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Side with Terrorists or Israel? Terrorists or Israel? …
For one Democratic congressman, it's a tough choice.


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Henry Payne

Detroit – While wild claims of moral equivalency between Hezbollah terrorism and Israeli self-defense are fashionable these days among Arab leaders and liberal journalists, it is not something one hopes to hear in the halls of Congress. This week, however, Michigan’s most senior congressman, Democrat John Dingell, created a firestorm of controversy by declaring himself ambivalent about which side he was on in the current Mideast showdown.

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”I don’t take sides for or against Hezbollah, or for or against Israel,” Dingell said in response to a question from a Detroit TV reporter.

Dingell’s extraordinary comments once again called into question Democratic leaders’ commitment to the War on Terror — but also highlighted the strong, pro-Hezbollah feelings of many Arab Americans, thousands of whom live in Dingell’s district.

Dingell’s troubles began in late July when he was one of only a handful of congressmen to vote against a House resolution supporting Israel. His vote was largely ignored by the mainstream media, but his Sunday-TV comments caught fire in the blogosphere. By Tuesday, Dingell was forced into “Mel Gibson mode” — desperately reaching out to local Jewish leaders to explain his actions.

Writing in the Detroit News, Dingell boasted of his pro-Israel resume, including his support for aid to Israel, America’s “moral imperative” to defend Israel, and his firm belief “that Hezbollah is a terrorist organization.”

But in an interview with the Detroit Free Press, Dingell also defended his vote against the House resolution. “His remarks and his decision,” reported the Free Press, had to be taken in the context of his “consideration of his responsibilities to the tens of thousands of Arab Americans he represents. . . (many of them) Lebanese Americans with roots in the Shia community of Lebanon.”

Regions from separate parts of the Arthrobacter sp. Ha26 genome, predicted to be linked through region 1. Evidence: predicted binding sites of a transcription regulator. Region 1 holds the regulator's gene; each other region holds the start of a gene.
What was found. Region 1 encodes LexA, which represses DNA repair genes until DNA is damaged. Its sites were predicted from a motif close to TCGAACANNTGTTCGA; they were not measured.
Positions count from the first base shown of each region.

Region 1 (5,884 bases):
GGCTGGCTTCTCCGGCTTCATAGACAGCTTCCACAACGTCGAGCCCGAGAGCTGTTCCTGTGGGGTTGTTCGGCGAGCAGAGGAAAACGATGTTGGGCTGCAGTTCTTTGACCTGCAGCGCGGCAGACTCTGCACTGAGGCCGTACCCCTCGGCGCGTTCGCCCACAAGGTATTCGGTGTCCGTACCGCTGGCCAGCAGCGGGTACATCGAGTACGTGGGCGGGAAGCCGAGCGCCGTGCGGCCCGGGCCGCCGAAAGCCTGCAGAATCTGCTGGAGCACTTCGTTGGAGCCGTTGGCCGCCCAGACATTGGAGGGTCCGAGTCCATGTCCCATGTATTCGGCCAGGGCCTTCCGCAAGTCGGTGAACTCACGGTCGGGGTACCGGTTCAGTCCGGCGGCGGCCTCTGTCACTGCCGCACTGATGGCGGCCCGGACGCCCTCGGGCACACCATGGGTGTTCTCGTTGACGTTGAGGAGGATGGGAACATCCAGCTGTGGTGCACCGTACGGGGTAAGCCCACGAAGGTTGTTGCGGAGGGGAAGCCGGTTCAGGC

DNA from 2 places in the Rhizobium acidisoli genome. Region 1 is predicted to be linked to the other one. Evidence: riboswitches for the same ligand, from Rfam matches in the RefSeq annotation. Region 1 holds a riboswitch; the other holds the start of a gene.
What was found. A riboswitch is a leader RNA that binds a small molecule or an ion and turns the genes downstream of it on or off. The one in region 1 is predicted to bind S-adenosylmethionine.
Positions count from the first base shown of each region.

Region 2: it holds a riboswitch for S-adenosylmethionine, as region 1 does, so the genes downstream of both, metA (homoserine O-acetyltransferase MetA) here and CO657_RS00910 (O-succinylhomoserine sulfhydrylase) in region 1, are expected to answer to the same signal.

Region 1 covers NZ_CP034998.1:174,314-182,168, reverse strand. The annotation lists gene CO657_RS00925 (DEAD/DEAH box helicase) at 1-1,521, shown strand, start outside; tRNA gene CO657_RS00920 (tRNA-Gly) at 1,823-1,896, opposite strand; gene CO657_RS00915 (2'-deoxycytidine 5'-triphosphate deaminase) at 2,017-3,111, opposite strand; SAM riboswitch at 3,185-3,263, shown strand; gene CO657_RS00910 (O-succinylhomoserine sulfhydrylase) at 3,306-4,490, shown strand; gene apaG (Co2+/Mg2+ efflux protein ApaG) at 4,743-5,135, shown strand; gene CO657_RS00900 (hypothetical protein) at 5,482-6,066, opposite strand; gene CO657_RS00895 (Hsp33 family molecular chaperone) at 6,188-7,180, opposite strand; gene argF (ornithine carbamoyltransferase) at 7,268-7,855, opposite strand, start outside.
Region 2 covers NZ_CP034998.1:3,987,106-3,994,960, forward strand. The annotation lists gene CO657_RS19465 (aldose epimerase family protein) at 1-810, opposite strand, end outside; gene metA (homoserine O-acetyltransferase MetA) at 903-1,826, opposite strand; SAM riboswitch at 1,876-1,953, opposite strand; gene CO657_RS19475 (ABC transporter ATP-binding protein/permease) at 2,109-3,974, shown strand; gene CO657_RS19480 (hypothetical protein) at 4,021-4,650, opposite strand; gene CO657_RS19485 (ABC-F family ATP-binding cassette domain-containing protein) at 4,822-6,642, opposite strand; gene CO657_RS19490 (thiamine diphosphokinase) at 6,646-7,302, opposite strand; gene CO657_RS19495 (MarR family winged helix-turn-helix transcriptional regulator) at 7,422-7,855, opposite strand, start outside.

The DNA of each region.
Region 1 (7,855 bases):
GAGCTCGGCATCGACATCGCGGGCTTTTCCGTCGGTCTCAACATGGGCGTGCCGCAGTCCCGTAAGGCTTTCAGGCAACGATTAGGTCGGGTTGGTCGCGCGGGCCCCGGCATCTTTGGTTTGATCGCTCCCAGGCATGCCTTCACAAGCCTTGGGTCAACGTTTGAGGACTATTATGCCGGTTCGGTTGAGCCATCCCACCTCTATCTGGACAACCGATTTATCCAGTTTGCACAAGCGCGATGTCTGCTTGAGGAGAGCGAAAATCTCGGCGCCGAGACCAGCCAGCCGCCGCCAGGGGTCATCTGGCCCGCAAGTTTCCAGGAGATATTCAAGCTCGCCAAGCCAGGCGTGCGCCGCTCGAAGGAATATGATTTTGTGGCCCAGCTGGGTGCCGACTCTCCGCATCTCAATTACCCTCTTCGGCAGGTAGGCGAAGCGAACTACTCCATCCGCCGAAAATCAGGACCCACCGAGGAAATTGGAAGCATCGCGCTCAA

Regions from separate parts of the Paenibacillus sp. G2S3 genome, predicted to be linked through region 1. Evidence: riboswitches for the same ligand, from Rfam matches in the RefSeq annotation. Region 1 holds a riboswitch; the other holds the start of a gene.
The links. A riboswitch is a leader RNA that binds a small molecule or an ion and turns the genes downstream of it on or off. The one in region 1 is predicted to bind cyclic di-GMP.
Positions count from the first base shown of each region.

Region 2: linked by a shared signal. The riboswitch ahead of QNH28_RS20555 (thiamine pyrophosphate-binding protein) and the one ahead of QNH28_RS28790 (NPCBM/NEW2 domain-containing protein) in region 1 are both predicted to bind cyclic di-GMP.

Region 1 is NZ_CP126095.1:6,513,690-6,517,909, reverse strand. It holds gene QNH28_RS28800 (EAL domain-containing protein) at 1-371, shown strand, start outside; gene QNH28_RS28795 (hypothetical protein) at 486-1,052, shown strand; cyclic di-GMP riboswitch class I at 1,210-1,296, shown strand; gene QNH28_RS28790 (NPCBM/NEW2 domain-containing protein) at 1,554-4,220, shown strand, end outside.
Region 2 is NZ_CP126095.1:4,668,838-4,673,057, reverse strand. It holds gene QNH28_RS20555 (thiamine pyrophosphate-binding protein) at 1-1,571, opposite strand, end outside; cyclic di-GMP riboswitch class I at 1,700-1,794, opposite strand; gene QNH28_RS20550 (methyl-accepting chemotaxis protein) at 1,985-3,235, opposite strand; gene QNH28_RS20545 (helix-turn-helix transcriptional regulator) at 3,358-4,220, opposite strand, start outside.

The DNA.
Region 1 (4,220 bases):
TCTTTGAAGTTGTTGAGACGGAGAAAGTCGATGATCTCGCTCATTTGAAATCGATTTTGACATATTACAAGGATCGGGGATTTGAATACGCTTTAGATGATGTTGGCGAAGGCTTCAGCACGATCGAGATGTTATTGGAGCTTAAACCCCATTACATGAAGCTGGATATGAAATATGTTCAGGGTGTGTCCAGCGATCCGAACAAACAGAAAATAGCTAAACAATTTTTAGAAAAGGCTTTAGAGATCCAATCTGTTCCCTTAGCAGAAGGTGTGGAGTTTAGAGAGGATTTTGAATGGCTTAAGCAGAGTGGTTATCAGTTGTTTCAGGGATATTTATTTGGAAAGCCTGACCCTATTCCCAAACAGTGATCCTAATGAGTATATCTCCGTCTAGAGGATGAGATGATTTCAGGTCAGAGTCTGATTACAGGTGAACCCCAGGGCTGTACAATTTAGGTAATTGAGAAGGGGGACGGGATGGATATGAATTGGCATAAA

Significantly, Dingell’s district west of Detroit includes the town of Dearborn, home of one of this country’s largest Arab populations.

Since Israel’s response to Hezbollah’s cross-border kidnapping of Israeli soldiers, Dearborn’s streets have been alive with pro-Hezbollah demonstrations and fiery rhetoric from its community leaders.

The biggest of those protests was a 10,000-strong march on July 18. Speaker after speaker took the stage to denounce Israel before the cheering throng.

“This is terror,” cried Osama Siblani of the Congress of Arab-American Organizations. “We know that the president is being bought by the Zionist lobby. We know that the Congress is being bought by the Zionist lobby.”

At one point, a speaker held up a portrait of Hezbollah chief Hassan Nasrallah as the crowd roared its approval. “The U.S. is just as guilty as Israel is. History will not forgive, nor will it ever forget, these crimes,” said Rana Abbas-Chami, deputy director of the Michigan Chapter of the American-Arab Anti-Discrimination Committee.

On the airwaves, in the streets, the anti-Israel rhetoric continues unabated. Imad Hamad, head of the American Arab Anti-Discrimination Committee, on July 24 decried Israel’s “genocide against the Lebanese people.” Concluded Nassar Beydoun, chairman of the Arab Chamber of Commerce, last weekend: “As the onslaught continues, you see Hezbollah gaining the moral support of this community.”

Passion for outlaw causes is no stranger to Michigan.

For example, when Michigan native Tim McVeigh bombed the Oklahoma City federal building in 1995, many Michigan militia members cheered him as a symbol of resistance against a federal government they claimed had abused its power in Waco and Ruby Ridge.

But no congressman equivocated out of “consideration of his responsibilities” to his pro-McVeigh constituents as Dingell has done with Hezbollah supporters.

With emotions running so high, this is a time for leadership by congressmen like Dingell, as other members of Detroit’s diverse community look on nervously at the pro-Hezbollah demonstrations.

“No one wanted this war,” Wendy Wagenheim, president of the Jewish Community Council, told the Free Press. “And certainly, emotions are running very high at this point. But there is nothing that will be served by importing the tensions apparently in the Middle East to metropolitan Detroit.”

Watching a 50-year congressional veteran like Dingell spin his way through the Lebanon crisis this week has been painful to watch. This should be his moment of leadership. This should be his moment to explain why it’s important that all Americans pick the right side. That Dingell is squandering this moment calls into question whether Democratic leaders — outside say, Joe Lieberman, who some prominent Dems are actively working to defeat — understand what is at stake in this global war on terror.

– Henry Payne is a freelance writer in Detroit and editorial cartoonist for the Detroit News.



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